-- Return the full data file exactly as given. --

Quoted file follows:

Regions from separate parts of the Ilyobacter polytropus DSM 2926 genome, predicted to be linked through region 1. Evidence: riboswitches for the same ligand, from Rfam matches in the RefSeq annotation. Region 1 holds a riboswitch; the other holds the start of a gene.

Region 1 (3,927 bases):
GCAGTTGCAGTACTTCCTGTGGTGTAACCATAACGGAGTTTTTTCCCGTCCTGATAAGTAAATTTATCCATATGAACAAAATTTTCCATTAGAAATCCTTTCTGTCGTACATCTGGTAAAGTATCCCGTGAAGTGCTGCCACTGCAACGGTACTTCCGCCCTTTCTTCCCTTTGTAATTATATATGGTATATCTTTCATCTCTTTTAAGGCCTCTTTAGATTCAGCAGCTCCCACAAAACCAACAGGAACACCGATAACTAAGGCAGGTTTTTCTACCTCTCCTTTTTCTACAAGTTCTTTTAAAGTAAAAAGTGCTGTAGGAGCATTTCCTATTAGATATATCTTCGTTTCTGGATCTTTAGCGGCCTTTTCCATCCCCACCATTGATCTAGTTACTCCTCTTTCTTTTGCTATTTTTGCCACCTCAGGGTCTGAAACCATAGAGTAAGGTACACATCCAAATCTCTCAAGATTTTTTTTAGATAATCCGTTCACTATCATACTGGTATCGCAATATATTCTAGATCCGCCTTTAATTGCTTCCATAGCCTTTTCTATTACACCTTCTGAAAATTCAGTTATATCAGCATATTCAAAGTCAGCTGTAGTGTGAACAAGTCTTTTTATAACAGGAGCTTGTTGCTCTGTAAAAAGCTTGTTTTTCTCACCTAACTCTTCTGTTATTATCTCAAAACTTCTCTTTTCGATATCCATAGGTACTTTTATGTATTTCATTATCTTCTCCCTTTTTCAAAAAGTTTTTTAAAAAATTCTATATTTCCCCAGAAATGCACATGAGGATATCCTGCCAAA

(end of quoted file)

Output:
Regions from separate parts of the Ilyobacter polytropus DSM 2926 genome, predicted to be linked through region 1. Evidence: riboswitches for the same ligand, from Rfam matches in the RefSeq annotation. Region 1 holds a riboswitch; the other holds the start of a gene.

Region 1 (3,927 bases):
GCAGTTGCAGTACTTCCTGTGGTGTAACCATAACGGAGTTTTTTCCCGTCCTGATAAGTAAATTTATCCATATGAACAAAATTTTCCATTAGAAATCCTTTCTGTCGTACATCTGGTAAAGTATCCCGTGAAGTGCTGCCACTGCAACGGTACTTCCGCCCTTTCTTCCCTTTGTAATTATATATGGTATATCTTTCATCTCTTTTAAGGCCTCTTTAGATTCAGCAGCTCCCACAAAACCAACAGGAACACCGATAACTAAGGCAGGTTTTTCTACCTCTCCTTTTTCTACAAGTTCTTTTAAAGTAAAAAGTGCTGTAGGAGCATTTCCTATTAGATATATCTTCGTTTCTGGATCTTTAGCGGCCTTTTCCATCCCCACCATTGATCTAGTTACTCCTCTTTCTTTTGCTATTTTTGCCACCTCAGGGTCTGAAACCATAGAGTAAGGTACACATCCAAATCTCTCAAGATTTTTTTTAGATAATCCGTTCACTATCATACTGGTATCGCAATATATTCTAGATCCGCCTTTAATTGCTTCCATAGCCTTTTCTATTACACCTTCTGAAAATTCAGTTATATCAGCATATTCAAAGTCAGCTGTAGTGTGAACAAGTCTTTTTATAACAGGAGCTTGTTGCTCTGTAAAAAGCTTGTTTTTCTCACCTAACTCTTCTGTTATTATCTCAAAACTTCTCTTTTCGATATCCATAGGTACTTTTATGTATTTCATTATCTTCTCCCTTTTTCAAAAAGTTTTTTAAAAAATTCTATATTTCCCCAGAAATGCACATGAGGATATCCTGCCAAA